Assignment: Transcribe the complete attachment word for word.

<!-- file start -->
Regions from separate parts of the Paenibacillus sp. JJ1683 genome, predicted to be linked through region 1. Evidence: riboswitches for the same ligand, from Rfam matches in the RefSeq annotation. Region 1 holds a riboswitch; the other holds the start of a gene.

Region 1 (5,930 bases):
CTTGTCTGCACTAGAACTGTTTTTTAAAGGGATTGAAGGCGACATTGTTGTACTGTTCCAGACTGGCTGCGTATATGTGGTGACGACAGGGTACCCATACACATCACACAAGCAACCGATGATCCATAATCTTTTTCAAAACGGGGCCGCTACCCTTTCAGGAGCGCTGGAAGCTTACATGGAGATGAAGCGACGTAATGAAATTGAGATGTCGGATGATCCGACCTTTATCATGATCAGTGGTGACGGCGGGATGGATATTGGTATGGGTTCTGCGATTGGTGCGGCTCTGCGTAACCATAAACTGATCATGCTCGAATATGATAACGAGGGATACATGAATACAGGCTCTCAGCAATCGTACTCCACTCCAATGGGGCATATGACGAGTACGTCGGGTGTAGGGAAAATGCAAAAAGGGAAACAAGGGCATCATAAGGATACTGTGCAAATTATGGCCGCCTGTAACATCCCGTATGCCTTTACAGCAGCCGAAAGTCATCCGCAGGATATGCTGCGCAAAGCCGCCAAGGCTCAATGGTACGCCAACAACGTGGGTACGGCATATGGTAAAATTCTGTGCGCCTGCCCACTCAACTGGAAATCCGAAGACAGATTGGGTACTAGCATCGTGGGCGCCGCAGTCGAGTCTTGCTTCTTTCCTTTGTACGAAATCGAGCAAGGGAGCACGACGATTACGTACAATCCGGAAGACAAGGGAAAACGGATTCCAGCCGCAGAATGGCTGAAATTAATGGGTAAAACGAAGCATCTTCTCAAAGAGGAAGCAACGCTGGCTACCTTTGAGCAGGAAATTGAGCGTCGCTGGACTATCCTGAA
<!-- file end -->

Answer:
Regions from separate parts of the Paenibacillus sp. JJ1683 genome, predicted to be linked through region 1. Evidence: riboswitches for the same ligand, from Rfam matches in the RefSeq annotation. Region 1 holds a riboswitch; the other holds the start of a gene.

Region 1 (5,930 bases):
CTTGTCTGCACTAGAACTGTTTTTTAAAGGGATTGAAGGCGACATTGTTGTACTGTTCCAGACTGGCTGCGTATATGTGGTGACGACAGGGTACCCATACACATCACACAAGCAACCGATGATCCATAATCTTTTTCAAAACGGGGCCGCTACCCTTTCAGGAGCGCTGGAAGCTTACATGGAGATGAAGCGACGTAATGAAATTGAGATGTCGGATGATCCGACCTTTATCATGATCAGTGGTGACGGCGGGATGGATATTGGTATGGGTTCTGCGATTGGTGCGGCTCTGCGTAACCATAAACTGATCATGCTCGAATATGATAACGAGGGATACATGAATACAGGCTCTCAGCAATCGTACTCCACTCCAATGGGGCATATGACGAGTACGTCGGGTGTAGGGAAAATGCAAAAAGGGAAACAAGGGCATCATAAGGATACTGTGCAAATTATGGCCGCCTGTAACATCCCGTATGCCTTTACAGCAGCCGAAAGTCATCCGCAGGATATGCTGCGCAAAGCCGCCAAGGCTCAATGGTACGCCAACAACGTGGGTACGGCATATGGTAAAATTCTGTGCGCCTGCCCACTCAACTGGAAATCCGAAGACAGATTGGGTACTAGCATCGTGGGCGCCGCAGTCGAGTCTTGCTTCTTTCCTTTGTACGAAATCGAGCAAGGGAGCACGACGATTACGTACAATCCGGAAGACAAGGGAAAACGGATTCCAGCCGCAGAATGGCTGAAATTAATGGGTAAAACGAAGCATCTTCTCAAAGAGGAAGCAACGCTGGCTACCTTTGAGCAGGAAATTGAGCGTCGCTGGACTATCCTGAA